Researchers at Check Point Software Technologies Ltd., a leading provider of cyber security solutions globally, shared details of vulnerabilities that could have affected any player of the hugely popular online battle game, Fortnite.
Fortnite has nearly 80 million players worldwide. The game is popular on all gaming platforms, including Android, iOS, PC via Microsoft Windows and consoles such as Xbox One and PlayStation 4. In addition to casual players, Fortnite is used by professional gamers who stream their sessions online and is popular with e-sports enthusiasts.
If exploited, the vulnerability would have given an attacker full access to a user’s account and their personal information as well as enabling them to purchase virtual in-game currency using the victim’s payment card details. The vulnerability would also have allowed for a massive invasion of privacy as an attacker could listen to in-game chatter as well as surrounding sounds and conversations within the victim’s home or other location of play. While Fortnite players had previously been targeted by scams that deceived them into logging into fake websites that promised to generate Fortnite’s ‘V-Buck’ in-game currency, these new vulnerabilities could have been exploited without the player handing over any login details.
Researchers outlined the process in which an attacker could have potentially gained access to a user’s account through vulnerabilities discovered in Fortnite’s user login process. Due to three vulnerability flaws found in Epic Games’ web infrastructure, researchers were able to demonstrate the token-based authentication process used in conjunction with Single Sign-On (SSO) systems such as Facebook, Google and Xbox to steal the user’s access credentials and take over their account.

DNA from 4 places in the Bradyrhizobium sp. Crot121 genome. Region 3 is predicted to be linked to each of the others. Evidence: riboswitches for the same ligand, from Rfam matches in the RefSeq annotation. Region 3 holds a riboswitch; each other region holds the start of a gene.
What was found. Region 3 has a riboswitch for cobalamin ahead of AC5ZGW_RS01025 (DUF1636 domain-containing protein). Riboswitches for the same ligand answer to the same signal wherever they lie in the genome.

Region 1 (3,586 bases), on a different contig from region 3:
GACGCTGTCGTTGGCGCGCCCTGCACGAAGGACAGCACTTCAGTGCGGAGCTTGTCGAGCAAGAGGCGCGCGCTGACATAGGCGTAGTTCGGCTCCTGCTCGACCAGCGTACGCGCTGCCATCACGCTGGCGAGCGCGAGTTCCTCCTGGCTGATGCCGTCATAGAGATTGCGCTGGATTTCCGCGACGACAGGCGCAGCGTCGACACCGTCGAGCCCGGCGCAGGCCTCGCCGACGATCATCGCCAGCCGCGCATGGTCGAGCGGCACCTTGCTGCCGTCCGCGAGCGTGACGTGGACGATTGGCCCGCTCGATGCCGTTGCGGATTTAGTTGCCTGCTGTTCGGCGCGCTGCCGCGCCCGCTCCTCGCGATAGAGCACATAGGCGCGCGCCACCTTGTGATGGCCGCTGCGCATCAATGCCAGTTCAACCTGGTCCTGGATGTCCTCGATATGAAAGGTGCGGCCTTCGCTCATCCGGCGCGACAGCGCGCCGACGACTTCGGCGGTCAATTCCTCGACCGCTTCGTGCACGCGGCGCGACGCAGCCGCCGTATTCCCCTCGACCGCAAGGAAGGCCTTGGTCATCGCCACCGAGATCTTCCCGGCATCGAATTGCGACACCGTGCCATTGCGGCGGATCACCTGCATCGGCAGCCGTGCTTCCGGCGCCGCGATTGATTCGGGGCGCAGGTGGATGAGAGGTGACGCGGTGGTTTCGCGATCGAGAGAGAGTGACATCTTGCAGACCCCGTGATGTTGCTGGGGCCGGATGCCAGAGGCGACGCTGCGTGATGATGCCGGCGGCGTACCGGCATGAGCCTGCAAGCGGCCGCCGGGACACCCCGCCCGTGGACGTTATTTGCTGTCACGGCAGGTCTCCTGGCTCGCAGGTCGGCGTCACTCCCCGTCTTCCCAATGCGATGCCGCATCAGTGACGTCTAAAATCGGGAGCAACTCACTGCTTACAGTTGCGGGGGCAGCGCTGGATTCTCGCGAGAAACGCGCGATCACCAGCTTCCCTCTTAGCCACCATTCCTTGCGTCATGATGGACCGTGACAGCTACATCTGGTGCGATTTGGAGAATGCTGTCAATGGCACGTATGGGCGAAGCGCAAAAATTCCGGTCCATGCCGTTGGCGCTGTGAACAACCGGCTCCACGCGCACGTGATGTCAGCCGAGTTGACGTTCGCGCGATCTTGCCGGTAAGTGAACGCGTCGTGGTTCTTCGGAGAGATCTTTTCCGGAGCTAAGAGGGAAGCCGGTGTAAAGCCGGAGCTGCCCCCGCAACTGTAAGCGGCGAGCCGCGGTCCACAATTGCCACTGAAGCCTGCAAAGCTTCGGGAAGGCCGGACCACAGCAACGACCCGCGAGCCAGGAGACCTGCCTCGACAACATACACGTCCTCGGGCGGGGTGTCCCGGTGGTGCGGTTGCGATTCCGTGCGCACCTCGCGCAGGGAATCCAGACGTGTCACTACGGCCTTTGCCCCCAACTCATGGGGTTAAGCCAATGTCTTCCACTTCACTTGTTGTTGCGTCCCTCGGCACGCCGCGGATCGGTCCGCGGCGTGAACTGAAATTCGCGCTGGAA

To fall victim to this attack, a player needs only to click on a crafted phishing link coming from an Epic Games domain, to make everything seem transparent, though sent by the attacker. Once clicked, the user’s Fortnite authentication token could be captured by the attacker without the user entering any login credentials. According to Check Point’s researchers, the potential vulnerability originated from flaws found in two of Epic Games’ sub-domains that were susceptible to a malicious redirect, allowing users’ legitimate authentication tokens to be intercepted by a hacker from the compromised sub-domain.
“Fortnite is one of the most popular games played mainly by kids. These flaws provided the ability for a massive invasion of privacy,” said Oded Vanunu, head of products vulnerability research for Check Point. “Together with the vulnerabilities we recently found in the platforms used by drone manufacturer DJI, show how susceptible cloud applications are to attacks and breaches. These platforms are being increasingly targeted by hackers because of the huge amounts of sensitive customer data they hold. Enforcing two-factor authentication could mitigate this account takeover vulnerability.”
Check Point has notified Epic Games of the vulnerability which [has now been fixed. Check Point and Epic Games advise all users to remain vigilant whenever exchanging information digitally and to practice safe cyber habits when engaging with others online. Users should also question the legitimacy of links to information seen on user forums and websites.
Organizations must perform thorough and regular hygiene checks on their IT infrastructure they have not left outdated and unused sites or access points online. In addition, it is good practice to review any outdated website or sub-domains that may still be online though not in use.
In order to minimize the threat of falling victim to an attack that exploits vulnerabilities like this, users should enable two-factor authentication, ensuring that when logging into their account from a new device, the player would need to enter a security code sent to the account holder’s email addresses. It is also important that parents make their children aware of the threat of online fraud and warn them that cybercriminals will do anything to gain access to personal and financial details which may be held as part of a gamer’s online account.―CT Bureau